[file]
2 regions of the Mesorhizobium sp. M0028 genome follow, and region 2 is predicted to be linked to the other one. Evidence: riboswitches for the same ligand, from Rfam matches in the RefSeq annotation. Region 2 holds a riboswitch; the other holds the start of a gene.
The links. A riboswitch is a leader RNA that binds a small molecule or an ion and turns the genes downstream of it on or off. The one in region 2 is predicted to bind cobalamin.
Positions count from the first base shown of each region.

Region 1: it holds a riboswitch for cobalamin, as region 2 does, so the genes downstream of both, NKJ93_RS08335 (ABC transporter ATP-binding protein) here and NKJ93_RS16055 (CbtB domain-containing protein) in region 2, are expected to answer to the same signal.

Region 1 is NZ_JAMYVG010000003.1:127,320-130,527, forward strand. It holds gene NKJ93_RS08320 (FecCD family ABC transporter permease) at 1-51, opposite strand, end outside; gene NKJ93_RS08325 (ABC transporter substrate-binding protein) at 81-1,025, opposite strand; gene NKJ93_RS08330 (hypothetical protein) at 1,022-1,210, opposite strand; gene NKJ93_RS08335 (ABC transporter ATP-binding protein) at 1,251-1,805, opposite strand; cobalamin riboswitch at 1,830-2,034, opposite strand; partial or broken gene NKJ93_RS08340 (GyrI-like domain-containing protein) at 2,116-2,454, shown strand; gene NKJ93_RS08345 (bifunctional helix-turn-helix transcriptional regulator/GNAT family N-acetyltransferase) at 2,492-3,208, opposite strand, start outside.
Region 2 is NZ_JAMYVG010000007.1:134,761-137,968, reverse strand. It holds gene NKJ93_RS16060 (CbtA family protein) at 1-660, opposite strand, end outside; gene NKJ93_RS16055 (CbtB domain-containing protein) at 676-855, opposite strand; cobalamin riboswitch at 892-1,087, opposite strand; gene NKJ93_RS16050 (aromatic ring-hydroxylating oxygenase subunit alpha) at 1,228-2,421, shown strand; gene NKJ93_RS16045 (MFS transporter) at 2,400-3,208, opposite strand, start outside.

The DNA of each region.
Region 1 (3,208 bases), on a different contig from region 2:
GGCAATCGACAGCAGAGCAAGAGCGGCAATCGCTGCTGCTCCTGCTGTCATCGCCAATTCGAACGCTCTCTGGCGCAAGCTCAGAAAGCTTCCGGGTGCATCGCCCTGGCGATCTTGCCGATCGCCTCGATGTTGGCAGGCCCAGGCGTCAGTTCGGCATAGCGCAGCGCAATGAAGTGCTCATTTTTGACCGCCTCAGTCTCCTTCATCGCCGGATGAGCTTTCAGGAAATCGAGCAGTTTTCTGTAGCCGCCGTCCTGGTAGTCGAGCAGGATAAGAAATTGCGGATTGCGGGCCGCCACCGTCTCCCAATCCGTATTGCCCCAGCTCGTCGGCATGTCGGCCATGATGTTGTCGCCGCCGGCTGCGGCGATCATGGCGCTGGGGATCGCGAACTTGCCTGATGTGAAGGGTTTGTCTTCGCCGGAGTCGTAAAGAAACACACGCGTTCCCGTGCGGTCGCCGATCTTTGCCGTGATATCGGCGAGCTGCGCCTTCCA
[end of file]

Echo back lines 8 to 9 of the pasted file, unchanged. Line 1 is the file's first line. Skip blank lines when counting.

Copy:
Region 1 (3,208 bases), on a different contig from region 2:
GGCAATCGACAGCAGAGCAAGAGCGGCAATCGCTGCTGCTCCTGCTGTCATCGCCAATTCGAACGCTCTCTGGCGCAAGCTCAGAAAGCTTCCGGGTGCATCGCCCTGGCGATCTTGCCGATCGCCTCGATGTTGGCAGGCCCAGGCGTCAGTTCGGCATAGCGCAGCGCAATGAAGTGCTCATTTTTGACCGCCTCAGTCTCCTTCATCGCCGGATGAGCTTTCAGGAAATCGAGCAGTTTTCTGTAGCCGCCGTCCTGGTAGTCGAGCAGGATAAGAAATTGCGGATTGCGGGCCGCCACCGTCTCCCAATCCGTATTGCCCCAGCTCGTCGGCATGTCGGCCATGATGTTGTCGCCGCCGGCTGCGGCGATCATGGCGCTGGGGATCGCGAACTTGCCTGATGTGAAGGGTTTGTCTTCGCCGGAGTCGTAAAGAAACACACGCGTTCCCGTGCGGTCGCCGATCTTTGCCGTGATATCGGCGAGCTGCGCCTTCCA